Some multinational importers used the convention to justify classification of goods at the subheading level by adopting “global” tariff.
In 1989, as part of an international effort to adopt a common nomenclature across nations, see Carl Zeiss, Inc. v. United States, 195 F.3d 1375, 1378 n.1 (Fed. Cir. 1999), the United States agreed to adopt the headings and subheadings (up to the six digit level) established under the international Harmonized Schedule, but reserved the right to create further subdivisions beyond the six digit level. See International Convention on the Harmonized Commodity Description and Coding System Article 3(3). Witex, U.S.A., Inc. v. United States, 28 C.I.T. 1907, 1918 (Ct. Int’l Trade 2004), reversed on other grounds in Witex, U.S.A., Inc. v. United States, 333 Fed. Appx. 569 (Fed. Cir. 2009).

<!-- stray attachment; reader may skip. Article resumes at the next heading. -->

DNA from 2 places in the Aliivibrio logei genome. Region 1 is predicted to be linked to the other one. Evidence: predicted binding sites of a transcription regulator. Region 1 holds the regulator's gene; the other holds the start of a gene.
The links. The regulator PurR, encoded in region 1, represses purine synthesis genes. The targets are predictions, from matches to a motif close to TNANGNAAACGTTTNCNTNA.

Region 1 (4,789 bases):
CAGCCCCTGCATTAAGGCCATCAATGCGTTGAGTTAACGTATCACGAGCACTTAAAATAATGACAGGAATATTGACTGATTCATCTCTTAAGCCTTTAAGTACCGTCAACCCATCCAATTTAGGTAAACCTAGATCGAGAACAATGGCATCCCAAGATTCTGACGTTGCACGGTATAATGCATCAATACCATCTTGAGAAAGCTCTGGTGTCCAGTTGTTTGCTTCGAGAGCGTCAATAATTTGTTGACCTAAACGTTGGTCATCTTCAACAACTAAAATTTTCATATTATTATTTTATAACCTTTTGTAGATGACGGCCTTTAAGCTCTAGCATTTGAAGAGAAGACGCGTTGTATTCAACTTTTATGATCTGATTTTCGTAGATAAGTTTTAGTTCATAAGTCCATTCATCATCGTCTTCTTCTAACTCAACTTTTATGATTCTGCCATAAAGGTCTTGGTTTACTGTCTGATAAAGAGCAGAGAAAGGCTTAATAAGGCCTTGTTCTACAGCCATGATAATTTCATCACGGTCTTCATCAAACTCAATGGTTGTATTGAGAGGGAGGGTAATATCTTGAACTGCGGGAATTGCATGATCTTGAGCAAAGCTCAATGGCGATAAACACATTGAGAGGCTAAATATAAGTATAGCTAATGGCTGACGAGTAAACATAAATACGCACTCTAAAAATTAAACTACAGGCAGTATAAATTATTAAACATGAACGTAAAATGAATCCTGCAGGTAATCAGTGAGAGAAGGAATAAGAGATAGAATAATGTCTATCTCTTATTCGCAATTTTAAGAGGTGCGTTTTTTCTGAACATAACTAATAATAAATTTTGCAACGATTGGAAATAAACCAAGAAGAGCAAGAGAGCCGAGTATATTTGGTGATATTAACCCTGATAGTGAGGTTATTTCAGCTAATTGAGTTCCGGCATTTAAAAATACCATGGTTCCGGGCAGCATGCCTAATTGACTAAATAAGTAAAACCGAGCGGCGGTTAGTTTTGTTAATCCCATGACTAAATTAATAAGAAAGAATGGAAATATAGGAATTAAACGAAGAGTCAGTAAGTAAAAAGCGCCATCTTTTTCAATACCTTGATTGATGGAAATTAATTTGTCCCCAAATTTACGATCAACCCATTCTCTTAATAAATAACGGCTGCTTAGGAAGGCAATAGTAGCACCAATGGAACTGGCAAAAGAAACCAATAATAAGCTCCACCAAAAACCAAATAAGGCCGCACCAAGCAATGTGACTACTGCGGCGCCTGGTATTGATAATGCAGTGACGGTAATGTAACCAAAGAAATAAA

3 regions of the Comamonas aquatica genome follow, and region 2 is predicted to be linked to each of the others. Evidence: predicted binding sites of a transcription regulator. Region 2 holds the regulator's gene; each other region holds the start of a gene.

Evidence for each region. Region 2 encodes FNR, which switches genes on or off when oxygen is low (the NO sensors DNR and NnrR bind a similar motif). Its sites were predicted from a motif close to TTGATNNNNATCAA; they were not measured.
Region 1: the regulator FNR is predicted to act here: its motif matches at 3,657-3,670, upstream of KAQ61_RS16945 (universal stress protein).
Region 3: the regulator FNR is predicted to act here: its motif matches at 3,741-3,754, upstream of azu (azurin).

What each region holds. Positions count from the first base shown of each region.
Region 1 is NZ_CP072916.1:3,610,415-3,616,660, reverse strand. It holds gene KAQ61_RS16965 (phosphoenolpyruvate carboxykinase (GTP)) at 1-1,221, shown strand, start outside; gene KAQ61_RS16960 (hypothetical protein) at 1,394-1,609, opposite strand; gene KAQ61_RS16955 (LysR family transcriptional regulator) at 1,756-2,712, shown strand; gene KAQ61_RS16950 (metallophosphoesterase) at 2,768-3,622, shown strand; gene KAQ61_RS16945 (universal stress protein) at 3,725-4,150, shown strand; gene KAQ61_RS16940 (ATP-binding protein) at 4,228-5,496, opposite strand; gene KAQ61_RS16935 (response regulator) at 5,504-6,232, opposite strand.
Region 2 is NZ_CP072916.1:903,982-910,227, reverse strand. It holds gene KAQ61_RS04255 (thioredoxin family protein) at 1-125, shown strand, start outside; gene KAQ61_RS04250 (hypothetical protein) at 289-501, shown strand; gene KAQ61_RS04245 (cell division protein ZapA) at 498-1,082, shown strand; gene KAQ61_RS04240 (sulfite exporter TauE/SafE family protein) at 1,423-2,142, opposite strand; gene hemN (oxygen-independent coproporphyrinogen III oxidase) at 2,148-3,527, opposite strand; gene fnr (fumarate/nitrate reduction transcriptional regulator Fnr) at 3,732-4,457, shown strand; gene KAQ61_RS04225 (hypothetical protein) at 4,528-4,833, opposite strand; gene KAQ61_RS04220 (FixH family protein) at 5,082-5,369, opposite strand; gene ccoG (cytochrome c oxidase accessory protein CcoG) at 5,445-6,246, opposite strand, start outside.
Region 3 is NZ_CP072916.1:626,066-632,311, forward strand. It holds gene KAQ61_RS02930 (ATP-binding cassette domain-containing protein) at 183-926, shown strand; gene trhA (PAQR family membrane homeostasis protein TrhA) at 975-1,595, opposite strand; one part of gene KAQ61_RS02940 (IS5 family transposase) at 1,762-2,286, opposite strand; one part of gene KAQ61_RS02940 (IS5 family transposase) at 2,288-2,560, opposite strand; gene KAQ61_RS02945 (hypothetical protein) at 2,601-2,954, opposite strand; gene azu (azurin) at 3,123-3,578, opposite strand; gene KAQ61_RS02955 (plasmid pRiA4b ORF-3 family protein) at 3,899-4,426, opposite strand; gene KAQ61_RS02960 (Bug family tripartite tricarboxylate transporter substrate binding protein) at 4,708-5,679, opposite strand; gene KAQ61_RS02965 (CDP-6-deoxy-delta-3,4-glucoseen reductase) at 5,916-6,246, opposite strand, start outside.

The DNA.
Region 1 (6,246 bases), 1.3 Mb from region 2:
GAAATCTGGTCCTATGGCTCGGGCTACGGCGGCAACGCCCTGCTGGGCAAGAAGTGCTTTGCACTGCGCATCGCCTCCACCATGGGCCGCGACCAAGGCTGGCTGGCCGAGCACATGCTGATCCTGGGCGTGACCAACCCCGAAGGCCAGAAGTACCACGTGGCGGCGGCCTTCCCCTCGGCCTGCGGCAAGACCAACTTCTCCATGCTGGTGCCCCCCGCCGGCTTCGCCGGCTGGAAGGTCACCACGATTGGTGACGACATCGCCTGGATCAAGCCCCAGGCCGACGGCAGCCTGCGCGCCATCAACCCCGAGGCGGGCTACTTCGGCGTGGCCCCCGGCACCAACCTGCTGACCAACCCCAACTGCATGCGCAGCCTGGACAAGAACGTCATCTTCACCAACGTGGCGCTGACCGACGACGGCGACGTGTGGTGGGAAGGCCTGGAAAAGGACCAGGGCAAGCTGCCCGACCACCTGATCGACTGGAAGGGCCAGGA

Article 3, International Convention on the Harmonized System, to which the United States is a signatory, obliges parties to “use all the headings and subheadings of the Harmonized System without addition or modification, together with their related numerical codes.”
While “global” tariff may comport to the spirit of the convention, there still remains a possibility of disagreement about the correct heading application and interpretation between the Untied States and other signatories.